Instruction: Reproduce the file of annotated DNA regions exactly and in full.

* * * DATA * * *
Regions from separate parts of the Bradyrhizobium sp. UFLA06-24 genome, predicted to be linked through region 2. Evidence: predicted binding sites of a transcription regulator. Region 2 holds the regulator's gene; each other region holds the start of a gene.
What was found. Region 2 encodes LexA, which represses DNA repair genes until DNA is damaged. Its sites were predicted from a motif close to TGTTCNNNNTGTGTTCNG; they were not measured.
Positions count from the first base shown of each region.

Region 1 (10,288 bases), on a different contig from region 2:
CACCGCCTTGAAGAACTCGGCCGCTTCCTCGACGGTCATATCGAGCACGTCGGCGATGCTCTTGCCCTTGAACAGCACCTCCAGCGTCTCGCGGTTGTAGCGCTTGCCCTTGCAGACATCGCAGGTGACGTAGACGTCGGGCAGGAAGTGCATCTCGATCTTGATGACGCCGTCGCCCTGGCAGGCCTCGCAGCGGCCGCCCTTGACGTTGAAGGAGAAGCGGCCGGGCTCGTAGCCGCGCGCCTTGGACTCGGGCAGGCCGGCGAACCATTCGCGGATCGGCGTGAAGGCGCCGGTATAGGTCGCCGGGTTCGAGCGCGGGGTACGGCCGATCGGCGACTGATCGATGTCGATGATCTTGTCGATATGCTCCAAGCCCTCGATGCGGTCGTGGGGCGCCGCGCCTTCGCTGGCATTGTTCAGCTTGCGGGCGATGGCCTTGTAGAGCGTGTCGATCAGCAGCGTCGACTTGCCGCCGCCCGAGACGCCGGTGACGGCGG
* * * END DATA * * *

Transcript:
Regions from separate parts of the Bradyrhizobium sp. UFLA06-24 genome, predicted to be linked through region 2. Evidence: predicted binding sites of a transcription regulator. Region 2 holds the regulator's gene; each other region holds the start of a gene.
What was found. Region 2 encodes LexA, which represses DNA repair genes until DNA is damaged. Its sites were predicted from a motif close to TGTTCNNNNTGTGTTCNG; they were not measured.
Positions count from the first base shown of each region.

Region 1 (10,288 bases), on a different contig from region 2:
CACCGCCTTGAAGAACTCGGCCGCTTCCTCGACGGTCATATCGAGCACGTCGGCGATGCTCTTGCCCTTGAACAGCACCTCCAGCGTCTCGCGGTTGTAGCGCTTGCCCTTGCAGACATCGCAGGTGACGTAGACGTCGGGCAGGAAGTGCATCTCGATCTTGATGACGCCGTCGCCCTGGCAGGCCTCGCAGCGGCCGCCCTTGACGTTGAAGGAGAAGCGGCCGGGCTCGTAGCCGCGCGCCTTGGACTCGGGCAGGCCGGCGAACCATTCGCGGATCGGCGTGAAGGCGCCGGTATAGGTCGCCGGGTTCGAGCGCGGGGTACGGCCGATCGGCGACTGATCGATGTCGATGATCTTGTCGATATGCTCCAAGCCCTCGATGCGGTCGTGGGGCGCCGCGCCTTCGCTGGCATTGTTCAGCTTGCGGGCGATGGCCTTGTAGAGCGTGTCGATCAGCAGCGTCGACTTGCCGCCGCCCGAGACGCCGGTGACGGCGG